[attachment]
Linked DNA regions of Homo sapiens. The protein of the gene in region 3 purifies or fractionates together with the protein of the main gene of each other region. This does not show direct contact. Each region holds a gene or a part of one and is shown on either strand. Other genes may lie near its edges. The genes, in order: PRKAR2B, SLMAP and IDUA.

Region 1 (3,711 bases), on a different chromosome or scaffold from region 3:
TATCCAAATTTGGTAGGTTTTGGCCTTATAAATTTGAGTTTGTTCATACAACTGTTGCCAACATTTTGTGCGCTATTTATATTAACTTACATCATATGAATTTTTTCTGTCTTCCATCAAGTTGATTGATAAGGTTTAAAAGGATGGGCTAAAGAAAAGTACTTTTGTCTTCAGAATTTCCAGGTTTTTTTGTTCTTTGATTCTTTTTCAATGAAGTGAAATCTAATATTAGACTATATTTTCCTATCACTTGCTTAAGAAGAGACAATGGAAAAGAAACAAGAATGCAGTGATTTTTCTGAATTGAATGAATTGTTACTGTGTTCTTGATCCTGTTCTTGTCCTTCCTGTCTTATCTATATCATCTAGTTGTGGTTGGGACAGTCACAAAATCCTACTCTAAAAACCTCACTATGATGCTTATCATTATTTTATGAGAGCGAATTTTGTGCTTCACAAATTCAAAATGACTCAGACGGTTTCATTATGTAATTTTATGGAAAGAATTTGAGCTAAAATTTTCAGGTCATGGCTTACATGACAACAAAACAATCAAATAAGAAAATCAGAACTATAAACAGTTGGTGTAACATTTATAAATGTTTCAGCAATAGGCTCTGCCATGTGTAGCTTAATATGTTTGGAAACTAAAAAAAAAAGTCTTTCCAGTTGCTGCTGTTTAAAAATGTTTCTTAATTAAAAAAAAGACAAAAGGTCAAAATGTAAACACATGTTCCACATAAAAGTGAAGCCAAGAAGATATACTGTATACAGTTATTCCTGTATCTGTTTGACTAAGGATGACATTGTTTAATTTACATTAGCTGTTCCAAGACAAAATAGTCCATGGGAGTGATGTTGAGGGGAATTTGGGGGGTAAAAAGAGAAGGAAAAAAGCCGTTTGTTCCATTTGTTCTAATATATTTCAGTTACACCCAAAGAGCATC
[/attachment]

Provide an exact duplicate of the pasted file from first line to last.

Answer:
Linked DNA regions of Homo sapiens. The protein of the gene in region 3 purifies or fractionates together with the protein of the main gene of each other region. This does not show direct contact. Each region holds a gene or a part of one and is shown on either strand. Other genes may lie near its edges. The genes, in order: PRKAR2B, SLMAP and IDUA.

Region 1 (3,711 bases), on a different chromosome or scaffold from region 3:
TATCCAAATTTGGTAGGTTTTGGCCTTATAAATTTGAGTTTGTTCATACAACTGTTGCCAACATTTTGTGCGCTATTTATATTAACTTACATCATATGAATTTTTTCTGTCTTCCATCAAGTTGATTGATAAGGTTTAAAAGGATGGGCTAAAGAAAAGTACTTTTGTCTTCAGAATTTCCAGGTTTTTTTGTTCTTTGATTCTTTTTCAATGAAGTGAAATCTAATATTAGACTATATTTTCCTATCACTTGCTTAAGAAGAGACAATGGAAAAGAAACAAGAATGCAGTGATTTTTCTGAATTGAATGAATTGTTACTGTGTTCTTGATCCTGTTCTTGTCCTTCCTGTCTTATCTATATCATCTAGTTGTGGTTGGGACAGTCACAAAATCCTACTCTAAAAACCTCACTATGATGCTTATCATTATTTTATGAGAGCGAATTTTGTGCTTCACAAATTCAAAATGACTCAGACGGTTTCATTATGTAATTTTATGGAAAGAATTTGAGCTAAAATTTTCAGGTCATGGCTTACATGACAACAAAACAATCAAATAAGAAAATCAGAACTATAAACAGTTGGTGTAACATTTATAAATGTTTCAGCAATAGGCTCTGCCATGTGTAGCTTAATATGTTTGGAAACTAAAAAAAAAAGTCTTTCCAGTTGCTGCTGTTTAAAAATGTTTCTTAATTAAAAAAAAGACAAAAGGTCAAAATGTAAACACATGTTCCACATAAAAGTGAAGCCAAGAAGATATACTGTATACAGTTATTCCTGTATCTGTTTGACTAAGGATGACATTGTTTAATTTACATTAGCTGTTCCAAGACAAAATAGTCCATGGGAGTGATGTTGAGGGGAATTTGGGGGGTAAAAAGAGAAGGAAAAAAGCCGTTTGTTCCATTTGTTCTAATATATTTCAGTTACACCCAAAGAGCATC